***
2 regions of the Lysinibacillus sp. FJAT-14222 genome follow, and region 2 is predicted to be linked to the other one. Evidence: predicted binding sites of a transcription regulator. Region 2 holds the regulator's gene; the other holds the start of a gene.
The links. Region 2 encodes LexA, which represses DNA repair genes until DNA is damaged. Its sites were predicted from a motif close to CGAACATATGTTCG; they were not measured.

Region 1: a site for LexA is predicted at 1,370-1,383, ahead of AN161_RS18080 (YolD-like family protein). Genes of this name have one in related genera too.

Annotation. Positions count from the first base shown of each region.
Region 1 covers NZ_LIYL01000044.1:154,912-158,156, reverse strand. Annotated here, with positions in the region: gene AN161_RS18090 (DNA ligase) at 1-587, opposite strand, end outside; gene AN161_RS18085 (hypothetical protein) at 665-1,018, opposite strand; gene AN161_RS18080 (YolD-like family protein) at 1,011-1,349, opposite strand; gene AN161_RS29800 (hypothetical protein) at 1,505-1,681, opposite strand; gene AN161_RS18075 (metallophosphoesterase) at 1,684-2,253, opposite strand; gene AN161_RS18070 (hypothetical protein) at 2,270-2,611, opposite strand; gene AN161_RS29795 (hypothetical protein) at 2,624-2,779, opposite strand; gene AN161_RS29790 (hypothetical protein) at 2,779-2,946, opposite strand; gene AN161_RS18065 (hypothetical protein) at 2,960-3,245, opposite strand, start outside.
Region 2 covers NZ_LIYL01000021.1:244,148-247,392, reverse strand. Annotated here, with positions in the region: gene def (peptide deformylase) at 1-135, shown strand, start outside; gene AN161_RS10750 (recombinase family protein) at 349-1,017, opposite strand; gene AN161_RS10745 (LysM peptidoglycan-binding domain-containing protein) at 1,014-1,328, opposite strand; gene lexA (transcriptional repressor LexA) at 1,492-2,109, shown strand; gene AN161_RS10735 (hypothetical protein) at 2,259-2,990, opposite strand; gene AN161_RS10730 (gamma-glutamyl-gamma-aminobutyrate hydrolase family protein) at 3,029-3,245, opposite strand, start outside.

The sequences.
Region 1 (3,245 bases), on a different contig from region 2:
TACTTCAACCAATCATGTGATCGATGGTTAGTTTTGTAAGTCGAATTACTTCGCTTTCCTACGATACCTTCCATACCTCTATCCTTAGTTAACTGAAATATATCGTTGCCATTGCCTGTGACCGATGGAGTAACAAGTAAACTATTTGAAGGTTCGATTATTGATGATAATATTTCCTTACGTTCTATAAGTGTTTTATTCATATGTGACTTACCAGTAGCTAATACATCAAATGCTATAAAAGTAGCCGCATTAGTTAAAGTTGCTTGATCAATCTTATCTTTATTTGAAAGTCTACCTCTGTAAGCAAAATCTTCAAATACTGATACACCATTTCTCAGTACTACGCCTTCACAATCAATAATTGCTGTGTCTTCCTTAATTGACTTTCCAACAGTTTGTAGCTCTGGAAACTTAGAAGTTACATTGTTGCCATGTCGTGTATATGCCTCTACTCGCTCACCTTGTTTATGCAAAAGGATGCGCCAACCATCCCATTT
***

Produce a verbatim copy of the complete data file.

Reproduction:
2 regions of the Lysinibacillus sp. FJAT-14222 genome follow, and region 2 is predicted to be linked to the other one. Evidence: predicted binding sites of a transcription regulator. Region 2 holds the regulator's gene; the other holds the start of a gene.
The links. Region 2 encodes LexA, which represses DNA repair genes until DNA is damaged. Its sites were predicted from a motif close to CGAACATATGTTCG; they were not measured.

Region 1: a site for LexA is predicted at 1,370-1,383, ahead of AN161_RS18080 (YolD-like family protein). Genes of this name have one in related genera too.

Annotation. Positions count from the first base shown of each region.
Region 1 covers NZ_LIYL01000044.1:154,912-158,156, reverse strand. Annotated here, with positions in the region: gene AN161_RS18090 (DNA ligase) at 1-587, opposite strand, end outside; gene AN161_RS18085 (hypothetical protein) at 665-1,018, opposite strand; gene AN161_RS18080 (YolD-like family protein) at 1,011-1,349, opposite strand; gene AN161_RS29800 (hypothetical protein) at 1,505-1,681, opposite strand; gene AN161_RS18075 (metallophosphoesterase) at 1,684-2,253, opposite strand; gene AN161_RS18070 (hypothetical protein) at 2,270-2,611, opposite strand; gene AN161_RS29795 (hypothetical protein) at 2,624-2,779, opposite strand; gene AN161_RS29790 (hypothetical protein) at 2,779-2,946, opposite strand; gene AN161_RS18065 (hypothetical protein) at 2,960-3,245, opposite strand, start outside.
Region 2 covers NZ_LIYL01000021.1:244,148-247,392, reverse strand. Annotated here, with positions in the region: gene def (peptide deformylase) at 1-135, shown strand, start outside; gene AN161_RS10750 (recombinase family protein) at 349-1,017, opposite strand; gene AN161_RS10745 (LysM peptidoglycan-binding domain-containing protein) at 1,014-1,328, opposite strand; gene lexA (transcriptional repressor LexA) at 1,492-2,109, shown strand; gene AN161_RS10735 (hypothetical protein) at 2,259-2,990, opposite strand; gene AN161_RS10730 (gamma-glutamyl-gamma-aminobutyrate hydrolase family protein) at 3,029-3,245, opposite strand, start outside.

The sequences.
Region 1 (3,245 bases), on a different contig from region 2:
TACTTCAACCAATCATGTGATCGATGGTTAGTTTTGTAAGTCGAATTACTTCGCTTTCCTACGATACCTTCCATACCTCTATCCTTAGTTAACTGAAATATATCGTTGCCATTGCCTGTGACCGATGGAGTAACAAGTAAACTATTTGAAGGTTCGATTATTGATGATAATATTTCCTTACGTTCTATAAGTGTTTTATTCATATGTGACTTACCAGTAGCTAATACATCAAATGCTATAAAAGTAGCCGCATTAGTTAAAGTTGCTTGATCAATCTTATCTTTATTTGAAAGTCTACCTCTGTAAGCAAAATCTTCAAATACTGATACACCATTTCTCAGTACTACGCCTTCACAATCAATAATTGCTGTGTCTTCCTTAATTGACTTTCCAACAGTTTGTAGCTCTGGAAACTTAGAAGTTACATTGTTGCCATGTCGTGTATATGCCTCTACTCGCTCACCTTGTTTATGCAAAAGGATGCGCCAACCATCCCATTT